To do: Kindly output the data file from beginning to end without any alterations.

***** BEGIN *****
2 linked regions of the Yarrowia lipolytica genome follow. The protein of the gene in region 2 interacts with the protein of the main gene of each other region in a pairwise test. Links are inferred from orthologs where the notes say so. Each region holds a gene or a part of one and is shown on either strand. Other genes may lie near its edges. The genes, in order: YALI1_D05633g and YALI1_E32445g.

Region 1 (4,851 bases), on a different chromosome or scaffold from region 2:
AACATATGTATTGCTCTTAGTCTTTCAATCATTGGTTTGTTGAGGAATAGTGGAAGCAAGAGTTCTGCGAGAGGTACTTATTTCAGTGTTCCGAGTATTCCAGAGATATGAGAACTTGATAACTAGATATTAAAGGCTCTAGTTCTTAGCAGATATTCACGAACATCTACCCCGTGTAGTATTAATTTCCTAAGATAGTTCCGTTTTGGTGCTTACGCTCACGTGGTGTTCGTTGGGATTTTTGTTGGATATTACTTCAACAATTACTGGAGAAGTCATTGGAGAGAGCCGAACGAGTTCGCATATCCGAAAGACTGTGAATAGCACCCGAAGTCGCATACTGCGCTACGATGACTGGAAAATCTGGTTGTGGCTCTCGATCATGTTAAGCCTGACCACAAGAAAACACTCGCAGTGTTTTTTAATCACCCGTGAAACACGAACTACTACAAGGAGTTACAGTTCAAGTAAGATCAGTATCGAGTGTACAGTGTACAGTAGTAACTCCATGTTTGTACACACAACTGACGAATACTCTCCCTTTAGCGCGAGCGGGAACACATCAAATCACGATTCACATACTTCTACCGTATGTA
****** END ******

2 linked regions of the Yarrowia lipolytica genome follow. The protein of the gene in region 2 interacts with the protein of the main gene of each other region in a pairwise test. Links are inferred from orthologs where the notes say so. Each region holds a gene or a part of one and is shown on either strand. Other genes may lie near its edges. The genes, in order: YALI1_D05633g and YALI1_E32445g.

Region 1 (4,851 bases), on a different chromosome or scaffold from region 2:
AACATATGTATTGCTCTTAGTCTTTCAATCATTGGTTTGTTGAGGAATAGTGGAAGCAAGAGTTCTGCGAGAGGTACTTATTTCAGTGTTCCGAGTATTCCAGAGATATGAGAACTTGATAACTAGATATTAAAGGCTCTAGTTCTTAGCAGATATTCACGAACATCTACCCCGTGTAGTATTAATTTCCTAAGATAGTTCCGTTTTGGTGCTTACGCTCACGTGGTGTTCGTTGGGATTTTTGTTGGATATTACTTCAACAATTACTGGAGAAGTCATTGGAGAGAGCCGAACGAGTTCGCATATCCGAAAGACTGTGAATAGCACCCGAAGTCGCATACTGCGCTACGATGACTGGAAAATCTGGTTGTGGCTCTCGATCATGTTAAGCCTGACCACAAGAAAACACTCGCAGTGTTTTTTAATCACCCGTGAAACACGAACTACTACAAGGAGTTACAGTTCAAGTAAGATCAGTATCGAGTGTACAGTGTACAGTAGTAACTCCATGTTTGTACACACAACTGACGAATACTCTCCCTTTAGCGCGAGCGGGAACACATCAAATCACGATTCACATACTTCTACCGTATGTA